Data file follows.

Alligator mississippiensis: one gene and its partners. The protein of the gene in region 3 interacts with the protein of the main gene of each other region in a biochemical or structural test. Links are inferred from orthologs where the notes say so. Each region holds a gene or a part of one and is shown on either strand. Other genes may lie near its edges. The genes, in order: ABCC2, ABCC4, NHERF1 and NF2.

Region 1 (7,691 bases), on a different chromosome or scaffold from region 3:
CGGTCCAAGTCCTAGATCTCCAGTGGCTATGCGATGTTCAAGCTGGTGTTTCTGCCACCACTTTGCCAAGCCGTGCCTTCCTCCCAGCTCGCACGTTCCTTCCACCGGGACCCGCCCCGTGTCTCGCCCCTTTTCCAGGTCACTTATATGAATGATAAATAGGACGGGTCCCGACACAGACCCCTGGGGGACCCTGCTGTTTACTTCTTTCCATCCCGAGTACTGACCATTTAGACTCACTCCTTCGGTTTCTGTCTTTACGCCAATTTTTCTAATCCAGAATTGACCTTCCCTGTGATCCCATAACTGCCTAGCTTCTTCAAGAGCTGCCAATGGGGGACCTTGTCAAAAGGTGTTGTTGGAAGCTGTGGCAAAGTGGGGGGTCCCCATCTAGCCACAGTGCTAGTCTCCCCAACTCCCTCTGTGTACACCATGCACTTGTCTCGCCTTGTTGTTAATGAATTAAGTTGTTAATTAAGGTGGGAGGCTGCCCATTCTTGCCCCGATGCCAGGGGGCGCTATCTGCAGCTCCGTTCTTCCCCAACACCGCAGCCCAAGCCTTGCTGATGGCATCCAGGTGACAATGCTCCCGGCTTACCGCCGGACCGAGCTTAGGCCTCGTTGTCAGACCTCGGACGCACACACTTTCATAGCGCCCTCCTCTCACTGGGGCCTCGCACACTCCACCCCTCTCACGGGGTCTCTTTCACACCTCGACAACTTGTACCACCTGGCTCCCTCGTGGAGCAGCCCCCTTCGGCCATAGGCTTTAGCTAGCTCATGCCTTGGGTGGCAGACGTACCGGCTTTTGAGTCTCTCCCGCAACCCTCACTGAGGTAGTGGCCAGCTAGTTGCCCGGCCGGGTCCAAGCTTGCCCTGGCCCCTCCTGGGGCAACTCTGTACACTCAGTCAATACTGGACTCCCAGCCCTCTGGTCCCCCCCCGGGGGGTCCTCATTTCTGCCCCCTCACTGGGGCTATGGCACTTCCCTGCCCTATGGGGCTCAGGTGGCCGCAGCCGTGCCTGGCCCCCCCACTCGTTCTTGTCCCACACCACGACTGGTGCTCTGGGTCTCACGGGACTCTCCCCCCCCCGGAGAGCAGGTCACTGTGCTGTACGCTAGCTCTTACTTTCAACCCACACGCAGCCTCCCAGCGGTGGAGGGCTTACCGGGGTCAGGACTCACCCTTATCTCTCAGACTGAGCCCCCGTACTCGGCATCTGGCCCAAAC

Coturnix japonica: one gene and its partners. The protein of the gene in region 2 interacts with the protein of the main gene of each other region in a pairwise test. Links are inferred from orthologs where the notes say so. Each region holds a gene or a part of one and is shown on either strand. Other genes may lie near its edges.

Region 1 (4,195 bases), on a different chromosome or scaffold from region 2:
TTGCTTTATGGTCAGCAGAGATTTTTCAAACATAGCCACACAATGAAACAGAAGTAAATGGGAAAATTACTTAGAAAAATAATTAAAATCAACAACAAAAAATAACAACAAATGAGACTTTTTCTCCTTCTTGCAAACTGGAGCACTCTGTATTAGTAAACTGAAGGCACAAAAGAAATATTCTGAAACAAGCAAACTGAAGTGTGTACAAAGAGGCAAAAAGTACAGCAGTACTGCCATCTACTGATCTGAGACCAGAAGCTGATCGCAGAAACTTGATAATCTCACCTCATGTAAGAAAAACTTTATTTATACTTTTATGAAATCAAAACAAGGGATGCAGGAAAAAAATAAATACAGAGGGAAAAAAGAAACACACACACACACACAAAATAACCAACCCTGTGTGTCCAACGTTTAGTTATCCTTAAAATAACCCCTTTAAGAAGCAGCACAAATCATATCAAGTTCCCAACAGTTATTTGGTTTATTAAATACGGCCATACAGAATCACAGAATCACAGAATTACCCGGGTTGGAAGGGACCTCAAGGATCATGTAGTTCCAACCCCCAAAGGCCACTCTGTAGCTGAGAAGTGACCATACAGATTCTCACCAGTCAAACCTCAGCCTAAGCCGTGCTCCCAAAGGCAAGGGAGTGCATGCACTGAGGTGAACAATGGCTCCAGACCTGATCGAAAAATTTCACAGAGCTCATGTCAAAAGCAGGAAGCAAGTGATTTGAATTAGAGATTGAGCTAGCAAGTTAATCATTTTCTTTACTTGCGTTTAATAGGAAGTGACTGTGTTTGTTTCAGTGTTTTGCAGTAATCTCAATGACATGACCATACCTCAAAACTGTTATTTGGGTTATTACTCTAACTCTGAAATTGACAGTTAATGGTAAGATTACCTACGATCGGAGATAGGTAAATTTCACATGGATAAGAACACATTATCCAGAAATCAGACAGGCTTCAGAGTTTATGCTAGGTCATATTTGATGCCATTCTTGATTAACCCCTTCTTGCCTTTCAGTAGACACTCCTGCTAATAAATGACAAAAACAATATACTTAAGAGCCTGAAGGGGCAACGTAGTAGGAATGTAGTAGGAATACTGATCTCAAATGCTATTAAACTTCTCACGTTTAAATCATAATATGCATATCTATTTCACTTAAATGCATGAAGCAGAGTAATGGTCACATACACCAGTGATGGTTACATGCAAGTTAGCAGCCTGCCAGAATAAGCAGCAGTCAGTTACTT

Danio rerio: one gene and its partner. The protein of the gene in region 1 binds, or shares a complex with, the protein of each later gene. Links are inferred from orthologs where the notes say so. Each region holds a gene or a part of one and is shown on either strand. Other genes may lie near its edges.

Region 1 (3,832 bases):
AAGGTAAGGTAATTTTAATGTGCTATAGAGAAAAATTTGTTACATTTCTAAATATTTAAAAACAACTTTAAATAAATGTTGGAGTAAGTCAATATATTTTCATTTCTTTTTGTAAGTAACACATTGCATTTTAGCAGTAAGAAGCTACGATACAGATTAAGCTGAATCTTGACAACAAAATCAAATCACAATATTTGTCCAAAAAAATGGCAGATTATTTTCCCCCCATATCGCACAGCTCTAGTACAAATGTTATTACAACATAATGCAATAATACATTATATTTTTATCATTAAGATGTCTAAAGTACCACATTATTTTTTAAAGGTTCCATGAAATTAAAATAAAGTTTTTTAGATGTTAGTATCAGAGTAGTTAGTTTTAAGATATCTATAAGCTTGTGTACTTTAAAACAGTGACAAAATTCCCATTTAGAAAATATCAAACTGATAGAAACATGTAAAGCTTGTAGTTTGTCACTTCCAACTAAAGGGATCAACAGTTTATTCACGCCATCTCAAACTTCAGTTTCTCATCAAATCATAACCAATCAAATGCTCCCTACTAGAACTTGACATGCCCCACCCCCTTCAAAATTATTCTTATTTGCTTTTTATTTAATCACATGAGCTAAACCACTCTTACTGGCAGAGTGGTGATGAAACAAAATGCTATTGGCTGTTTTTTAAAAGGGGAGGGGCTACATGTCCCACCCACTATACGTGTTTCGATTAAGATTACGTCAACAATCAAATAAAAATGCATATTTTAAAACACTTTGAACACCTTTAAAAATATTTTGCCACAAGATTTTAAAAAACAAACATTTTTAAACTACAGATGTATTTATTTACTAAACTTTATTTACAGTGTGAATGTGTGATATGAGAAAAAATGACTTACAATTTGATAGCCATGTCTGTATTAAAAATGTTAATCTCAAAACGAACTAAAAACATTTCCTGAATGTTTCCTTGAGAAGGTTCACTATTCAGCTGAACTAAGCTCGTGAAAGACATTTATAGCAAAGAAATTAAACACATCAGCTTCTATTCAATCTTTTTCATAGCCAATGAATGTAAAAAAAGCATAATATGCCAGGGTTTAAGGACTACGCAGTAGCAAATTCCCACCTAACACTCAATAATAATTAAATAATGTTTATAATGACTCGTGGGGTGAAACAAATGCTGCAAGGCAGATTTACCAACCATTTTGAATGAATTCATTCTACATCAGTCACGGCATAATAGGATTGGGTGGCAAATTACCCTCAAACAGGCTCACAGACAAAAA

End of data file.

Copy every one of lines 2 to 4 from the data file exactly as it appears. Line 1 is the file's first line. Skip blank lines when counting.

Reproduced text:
Region 1 (7,691 bases), on a different chromosome or scaffold from region 3:
CGGTCCAAGTCCTAGATCTCCAGTGGCTATGCGATGTTCAAGCTGGTGTTTCTGCCACCACTTTGCCAAGCCGTGCCTTCCTCCCAGCTCGCACGTTCCTTCCACCGGGACCCGCCCCGTGTCTCGCCCCTTTTCCAGGTCACTTATATGAATGATAAATAGGACGGGTCCCGACACAGACCCCTGGGGGACCCTGCTGTTTACTTCTTTCCATCCCGAGTACTGACCATTTAGACTCACTCCTTCGGTTTCTGTCTTTACGCCAATTTTTCTAATCCAGAATTGACCTTCCCTGTGATCCCATAACTGCCTAGCTTCTTCAAGAGCTGCCAATGGGGGACCTTGTCAAAAGGTGTTGTTGGAAGCTGTGGCAAAGTGGGGGGTCCCCATCTAGCCACAGTGCTAGTCTCCCCAACTCCCTCTGTGTACACCATGCACTTGTCTCGCCTTGTTGTTAATGAATTAAGTTGTTAATTAAGGTGGGAGGCTGCCCATTCTTGCCCCGATGCCAGGGGGCGCTATCTGCAGCTCCGTTCTTCCCCAACACCGCAGCCCAAGCCTTGCTGATGGCATCCAGGTGACAATGCTCCCGGCTTACCGCCGGACCGAGCTTAGGCCTCGTTGTCAGACCTCGGACGCACACACTTTCATAGCGCCCTCCTCTCACTGGGGCCTCGCACACTCCACCCCTCTCACGGGGTCTCTTTCACACCTCGACAACTTGTACCACCTGGCTCCCTCGTGGAGCAGCCCCCTTCGGCCATAGGCTTTAGCTAGCTCATGCCTTGGGTGGCAGACGTACCGGCTTTTGAGTCTCTCCCGCAACCCTCACTGAGGTAGTGGCCAGCTAGTTGCCCGGCCGGGTCCAAGCTTGCCCTGGCCCCTCCTGGGGCAACTCTGTACACTCAGTCAATACTGGACTCCCAGCCCTCTGGTCCCCCCCCGGGGGGTCCTCATTTCTGCCCCCTCACTGGGGCTATGGCACTTCCCTGCCCTATGGGGCTCAGGTGGCCGCAGCCGTGCCTGGCCCCCCCACTCGTTCTTGTCCCACACCACGACTGGTGCTCTGGGTCTCACGGGACTCTCCCCCCCCCGGAGAGCAGGTCACTGTGCTGTACGCTAGCTCTTACTTTCAACCCACACGCAGCCTCCCAGCGGTGGAGGGCTTACCGGGGTCAGGACTCACCCTTATCTCTCAGACTGAGCCCCCGTACTCGGCATCTGGCCCAAAC

Coturnix japonica: one gene and its partners. The protein of the gene in region 2 interacts with the protein of the main gene of each other region in a pairwise test. Links are inferred from orthologs where the notes say so. Each region holds a gene or a part of one and is shown on either strand. Other genes may lie near its edges.